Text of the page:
Consumption of alcohol is associated with acute and chronic adverse health outcomes, as well as negative social and behavioral outcomes, such as risky sexual behavior. Despite widespread interventions to raise awareness of the harmful consequences of alcohol use, global data suggest an increase in alcohol consumption among young people. This study seeks to address the paucity of research exploring the determinants of alcohol use among adolescents in sub-Saharan Africa by examining the effects of adverse childhood experiences. We examined the association between four adverse childhood experiences (living in a food insecure household, living with a problem drinker, having been physically abused, and having been coerced into first sexual intercourse) and self-reported past-year drunkenness among adolescents aged 12-19 years living in Burkina Faso, Ghana, Malawi, and Uganda.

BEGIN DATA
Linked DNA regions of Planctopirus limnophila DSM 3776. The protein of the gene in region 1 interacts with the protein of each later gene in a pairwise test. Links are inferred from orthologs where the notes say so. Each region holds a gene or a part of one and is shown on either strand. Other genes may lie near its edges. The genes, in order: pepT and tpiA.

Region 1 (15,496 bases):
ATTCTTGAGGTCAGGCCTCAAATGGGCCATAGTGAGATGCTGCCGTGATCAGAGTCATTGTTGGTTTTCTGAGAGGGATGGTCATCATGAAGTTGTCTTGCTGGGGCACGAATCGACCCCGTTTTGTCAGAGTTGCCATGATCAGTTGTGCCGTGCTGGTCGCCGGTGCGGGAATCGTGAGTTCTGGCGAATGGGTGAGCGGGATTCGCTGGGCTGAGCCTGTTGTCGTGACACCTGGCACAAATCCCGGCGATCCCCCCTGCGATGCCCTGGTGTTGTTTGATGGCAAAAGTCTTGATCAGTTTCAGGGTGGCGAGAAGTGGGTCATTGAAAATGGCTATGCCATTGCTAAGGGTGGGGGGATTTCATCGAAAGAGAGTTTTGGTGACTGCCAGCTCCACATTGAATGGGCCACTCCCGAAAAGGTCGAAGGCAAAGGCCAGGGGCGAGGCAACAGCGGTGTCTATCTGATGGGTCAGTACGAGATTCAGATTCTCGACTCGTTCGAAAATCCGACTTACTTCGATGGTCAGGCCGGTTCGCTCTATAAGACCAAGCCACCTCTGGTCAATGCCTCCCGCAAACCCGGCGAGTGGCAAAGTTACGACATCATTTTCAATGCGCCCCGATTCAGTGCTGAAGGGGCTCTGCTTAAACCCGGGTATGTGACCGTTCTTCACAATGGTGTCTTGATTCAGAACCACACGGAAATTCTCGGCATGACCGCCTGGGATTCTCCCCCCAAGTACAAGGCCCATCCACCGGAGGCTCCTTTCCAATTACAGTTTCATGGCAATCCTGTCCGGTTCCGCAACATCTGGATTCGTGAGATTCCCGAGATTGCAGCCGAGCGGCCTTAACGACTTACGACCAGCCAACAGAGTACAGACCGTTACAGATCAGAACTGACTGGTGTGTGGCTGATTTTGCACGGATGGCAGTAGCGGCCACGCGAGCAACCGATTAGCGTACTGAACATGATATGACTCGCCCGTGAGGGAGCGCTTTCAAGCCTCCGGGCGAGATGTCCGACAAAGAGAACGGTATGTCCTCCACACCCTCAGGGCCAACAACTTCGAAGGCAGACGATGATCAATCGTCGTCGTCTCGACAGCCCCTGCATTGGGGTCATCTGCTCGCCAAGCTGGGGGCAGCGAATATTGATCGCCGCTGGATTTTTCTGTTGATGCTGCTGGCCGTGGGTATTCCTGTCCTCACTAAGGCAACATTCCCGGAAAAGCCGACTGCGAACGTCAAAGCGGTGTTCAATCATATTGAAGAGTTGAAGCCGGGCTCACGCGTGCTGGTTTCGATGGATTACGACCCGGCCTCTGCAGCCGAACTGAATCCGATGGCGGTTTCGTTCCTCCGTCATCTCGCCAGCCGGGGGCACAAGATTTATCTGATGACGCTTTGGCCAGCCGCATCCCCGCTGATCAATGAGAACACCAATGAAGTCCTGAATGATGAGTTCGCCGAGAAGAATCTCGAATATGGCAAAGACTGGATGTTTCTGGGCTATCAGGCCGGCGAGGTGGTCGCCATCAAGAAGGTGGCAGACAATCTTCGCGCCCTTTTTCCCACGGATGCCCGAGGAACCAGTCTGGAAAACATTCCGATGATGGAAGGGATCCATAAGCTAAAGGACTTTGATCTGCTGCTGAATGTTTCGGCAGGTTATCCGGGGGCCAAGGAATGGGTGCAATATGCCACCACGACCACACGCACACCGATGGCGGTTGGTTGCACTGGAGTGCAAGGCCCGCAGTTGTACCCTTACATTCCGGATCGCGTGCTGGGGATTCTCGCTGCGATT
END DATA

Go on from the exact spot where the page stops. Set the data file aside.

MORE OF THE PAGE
Waldrop et al  posit that "because of developmental processes still taking place in childhood, the trajectory involving alcohol use among persons with childhood trauma may involve greater behavioral and neurobiological consequences" (p. 441). Our study findings support evidence from other contexts that adverse childhood experiences can impact on young people's behavior. Consistent with previous research [3, 21, 23, 50–52], we observe an association between reported physical (among both males and females) as well as sexual abuse (among females) and self-reported past-year drunkenness. Research conducted among a representative sample of current or former drinkers in the United States showed that respondents who reported childhood physical or sexual abuse, neglect, or alcohol abuse in the home were significantly more likely to report that they drank to cope compared to respondents who had not experienced these adverse events . Association between childhood physical abuse and alcohol drinking has been evidenced in rural Taiwan  and South Korea . Yen et al  hypothesize that alcohol consumption may help adolescents avoid recalling the episodes of childhood physical abuse or may be a manifestation of developmental psychopathology whereby "deficits in cognitive, social, emotional, and behavioral functioning associated with maltreatment" (p. 581) may predispose the adolescent to alcohol use in order to cope with these outcomes.